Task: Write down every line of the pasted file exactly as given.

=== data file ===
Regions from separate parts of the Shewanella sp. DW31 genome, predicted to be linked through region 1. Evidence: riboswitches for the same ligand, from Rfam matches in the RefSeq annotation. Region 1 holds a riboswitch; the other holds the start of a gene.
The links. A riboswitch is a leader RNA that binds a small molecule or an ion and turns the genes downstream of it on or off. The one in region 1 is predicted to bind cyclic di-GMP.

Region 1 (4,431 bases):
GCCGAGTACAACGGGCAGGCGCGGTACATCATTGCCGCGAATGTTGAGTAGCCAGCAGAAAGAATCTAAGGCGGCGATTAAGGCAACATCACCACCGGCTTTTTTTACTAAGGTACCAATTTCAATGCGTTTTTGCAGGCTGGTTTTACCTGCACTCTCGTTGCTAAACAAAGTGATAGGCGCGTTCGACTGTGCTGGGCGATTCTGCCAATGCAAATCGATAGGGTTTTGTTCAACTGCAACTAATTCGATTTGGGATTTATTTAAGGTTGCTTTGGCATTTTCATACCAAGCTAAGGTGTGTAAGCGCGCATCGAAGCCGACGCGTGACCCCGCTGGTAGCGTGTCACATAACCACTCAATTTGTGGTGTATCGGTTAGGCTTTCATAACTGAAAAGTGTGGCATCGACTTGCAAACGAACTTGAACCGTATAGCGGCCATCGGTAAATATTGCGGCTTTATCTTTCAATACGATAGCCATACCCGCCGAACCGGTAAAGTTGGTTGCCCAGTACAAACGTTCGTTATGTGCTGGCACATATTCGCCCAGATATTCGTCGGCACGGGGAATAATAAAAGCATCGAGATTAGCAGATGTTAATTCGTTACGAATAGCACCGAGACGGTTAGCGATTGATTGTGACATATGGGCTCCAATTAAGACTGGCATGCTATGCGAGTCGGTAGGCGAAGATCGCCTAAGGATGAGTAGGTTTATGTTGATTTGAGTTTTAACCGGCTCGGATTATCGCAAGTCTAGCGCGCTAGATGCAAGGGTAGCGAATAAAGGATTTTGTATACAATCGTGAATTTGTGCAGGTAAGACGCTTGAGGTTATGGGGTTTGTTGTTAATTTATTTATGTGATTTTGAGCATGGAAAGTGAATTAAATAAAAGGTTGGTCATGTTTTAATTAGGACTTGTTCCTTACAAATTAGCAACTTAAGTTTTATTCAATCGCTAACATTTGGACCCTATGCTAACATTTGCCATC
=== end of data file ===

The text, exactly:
Regions from separate parts of the Shewanella sp. DW31 genome, predicted to be linked through region 1. Evidence: riboswitches for the same ligand, from Rfam matches in the RefSeq annotation. Region 1 holds a riboswitch; the other holds the start of a gene.
The links. A riboswitch is a leader RNA that binds a small molecule or an ion and turns the genes downstream of it on or off. The one in region 1 is predicted to bind cyclic di-GMP.

Region 1 (4,431 bases):
GCCGAGTACAACGGGCAGGCGCGGTACATCATTGCCGCGAATGTTGAGTAGCCAGCAGAAAGAATCTAAGGCGGCGATTAAGGCAACATCACCACCGGCTTTTTTTACTAAGGTACCAATTTCAATGCGTTTTTGCAGGCTGGTTTTACCTGCACTCTCGTTGCTAAACAAAGTGATAGGCGCGTTCGACTGTGCTGGGCGATTCTGCCAATGCAAATCGATAGGGTTTTGTTCAACTGCAACTAATTCGATTTGGGATTTATTTAAGGTTGCTTTGGCATTTTCATACCAAGCTAAGGTGTGTAAGCGCGCATCGAAGCCGACGCGTGACCCCGCTGGTAGCGTGTCACATAACCACTCAATTTGTGGTGTATCGGTTAGGCTTTCATAACTGAAAAGTGTGGCATCGACTTGCAAACGAACTTGAACCGTATAGCGGCCATCGGTAAATATTGCGGCTTTATCTTTCAATACGATAGCCATACCCGCCGAACCGGTAAAGTTGGTTGCCCAGTACAAACGTTCGTTATGTGCTGGCACATATTCGCCCAGATATTCGTCGGCACGGGGAATAATAAAAGCATCGAGATTAGCAGATGTTAATTCGTTACGAATAGCACCGAGACGGTTAGCGATTGATTGTGACATATGGGCTCCAATTAAGACTGGCATGCTATGCGAGTCGGTAGGCGAAGATCGCCTAAGGATGAGTAGGTTTATGTTGATTTGAGTTTTAACCGGCTCGGATTATCGCAAGTCTAGCGCGCTAGATGCAAGGGTAGCGAATAAAGGATTTTGTATACAATCGTGAATTTGTGCAGGTAAGACGCTTGAGGTTATGGGGTTTGTTGTTAATTTATTTATGTGATTTTGAGCATGGAAAGTGAATTAAATAAAAGGTTGGTCATGTTTTAATTAGGACTTGTTCCTTACAAATTAGCAACTTAAGTTTTATTCAATCGCTAACATTTGGACCCTATGCTAACATTTGCCATC